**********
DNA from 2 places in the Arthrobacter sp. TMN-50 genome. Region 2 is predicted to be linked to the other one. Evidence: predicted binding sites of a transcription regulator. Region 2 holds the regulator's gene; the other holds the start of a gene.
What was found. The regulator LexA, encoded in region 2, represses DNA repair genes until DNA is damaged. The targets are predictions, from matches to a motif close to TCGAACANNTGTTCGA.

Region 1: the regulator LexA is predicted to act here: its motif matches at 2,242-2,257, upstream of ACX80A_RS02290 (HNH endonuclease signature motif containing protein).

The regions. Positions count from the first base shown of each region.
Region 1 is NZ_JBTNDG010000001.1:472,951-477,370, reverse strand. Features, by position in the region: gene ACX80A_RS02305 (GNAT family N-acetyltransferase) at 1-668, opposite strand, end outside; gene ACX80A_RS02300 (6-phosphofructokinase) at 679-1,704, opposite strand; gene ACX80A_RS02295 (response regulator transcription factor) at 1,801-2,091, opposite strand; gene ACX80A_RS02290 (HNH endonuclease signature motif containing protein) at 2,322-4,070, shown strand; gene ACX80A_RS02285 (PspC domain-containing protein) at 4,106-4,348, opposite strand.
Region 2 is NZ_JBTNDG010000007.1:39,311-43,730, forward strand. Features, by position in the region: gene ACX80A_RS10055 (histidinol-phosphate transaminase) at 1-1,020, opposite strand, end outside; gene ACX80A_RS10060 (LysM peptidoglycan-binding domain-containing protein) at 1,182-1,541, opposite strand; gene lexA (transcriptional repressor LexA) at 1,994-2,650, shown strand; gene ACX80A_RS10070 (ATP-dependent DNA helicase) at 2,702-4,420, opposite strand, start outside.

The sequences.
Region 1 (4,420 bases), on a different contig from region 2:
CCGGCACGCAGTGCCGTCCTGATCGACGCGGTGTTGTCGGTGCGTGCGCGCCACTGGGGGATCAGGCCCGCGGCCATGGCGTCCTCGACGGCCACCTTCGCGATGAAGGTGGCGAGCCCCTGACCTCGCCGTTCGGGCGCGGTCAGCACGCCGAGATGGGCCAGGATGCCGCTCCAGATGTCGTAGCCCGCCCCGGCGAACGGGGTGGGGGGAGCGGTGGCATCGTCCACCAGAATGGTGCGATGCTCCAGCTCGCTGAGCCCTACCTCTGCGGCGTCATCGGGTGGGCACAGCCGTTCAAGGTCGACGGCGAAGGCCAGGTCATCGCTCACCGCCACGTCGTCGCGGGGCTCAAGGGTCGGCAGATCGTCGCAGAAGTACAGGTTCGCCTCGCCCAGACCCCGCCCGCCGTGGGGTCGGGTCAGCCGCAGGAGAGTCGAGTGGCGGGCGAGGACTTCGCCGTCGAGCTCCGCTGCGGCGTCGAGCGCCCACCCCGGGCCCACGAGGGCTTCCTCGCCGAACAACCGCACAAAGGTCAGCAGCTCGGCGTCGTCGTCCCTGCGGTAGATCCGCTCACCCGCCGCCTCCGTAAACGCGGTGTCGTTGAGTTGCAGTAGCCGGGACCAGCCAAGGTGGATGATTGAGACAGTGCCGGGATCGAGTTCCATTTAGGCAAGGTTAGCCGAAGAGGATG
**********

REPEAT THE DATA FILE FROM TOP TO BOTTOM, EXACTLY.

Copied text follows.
DNA from 2 places in the Arthrobacter sp. TMN-50 genome. Region 2 is predicted to be linked to the other one. Evidence: predicted binding sites of a transcription regulator. Region 2 holds the regulator's gene; the other holds the start of a gene.
What was found. The regulator LexA, encoded in region 2, represses DNA repair genes until DNA is damaged. The targets are predictions, from matches to a motif close to TCGAACANNTGTTCGA.

Region 1: the regulator LexA is predicted to act here: its motif matches at 2,242-2,257, upstream of ACX80A_RS02290 (HNH endonuclease signature motif containing protein).

The regions. Positions count from the first base shown of each region.
Region 1 is NZ_JBTNDG010000001.1:472,951-477,370, reverse strand. Features, by position in the region: gene ACX80A_RS02305 (GNAT family N-acetyltransferase) at 1-668, opposite strand, end outside; gene ACX80A_RS02300 (6-phosphofructokinase) at 679-1,704, opposite strand; gene ACX80A_RS02295 (response regulator transcription factor) at 1,801-2,091, opposite strand; gene ACX80A_RS02290 (HNH endonuclease signature motif containing protein) at 2,322-4,070, shown strand; gene ACX80A_RS02285 (PspC domain-containing protein) at 4,106-4,348, opposite strand.
Region 2 is NZ_JBTNDG010000007.1:39,311-43,730, forward strand. Features, by position in the region: gene ACX80A_RS10055 (histidinol-phosphate transaminase) at 1-1,020, opposite strand, end outside; gene ACX80A_RS10060 (LysM peptidoglycan-binding domain-containing protein) at 1,182-1,541, opposite strand; gene lexA (transcriptional repressor LexA) at 1,994-2,650, shown strand; gene ACX80A_RS10070 (ATP-dependent DNA helicase) at 2,702-4,420, opposite strand, start outside.

The sequences.
Region 1 (4,420 bases), on a different contig from region 2:
CCGGCACGCAGTGCCGTCCTGATCGACGCGGTGTTGTCGGTGCGTGCGCGCCACTGGGGGATCAGGCCCGCGGCCATGGCGTCCTCGACGGCCACCTTCGCGATGAAGGTGGCGAGCCCCTGACCTCGCCGTTCGGGCGCGGTCAGCACGCCGAGATGGGCCAGGATGCCGCTCCAGATGTCGTAGCCCGCCCCGGCGAACGGGGTGGGGGGAGCGGTGGCATCGTCCACCAGAATGGTGCGATGCTCCAGCTCGCTGAGCCCTACCTCTGCGGCGTCATCGGGTGGGCACAGCCGTTCAAGGTCGACGGCGAAGGCCAGGTCATCGCTCACCGCCACGTCGTCGCGGGGCTCAAGGGTCGGCAGATCGTCGCAGAAGTACAGGTTCGCCTCGCCCAGACCCCGCCCGCCGTGGGGTCGGGTCAGCCGCAGGAGAGTCGAGTGGCGGGCGAGGACTTCGCCGTCGAGCTCCGCTGCGGCGTCGAGCGCCCACCCCGGGCCCACGAGGGCTTCCTCGCCGAACAACCGCACAAAGGTCAGCAGCTCGGCGTCGTCGTCCCTGCGGTAGATCCGCTCACCCGCCGCCTCCGTAAACGCGGTGTCGTTGAGTTGCAGTAGCCGGGACCAGCCAAGGTGGATGATTGAGACAGTGCCGGGATCGAGTTCCATTTAGGCAAGGTTAGCCGAAGAGGATG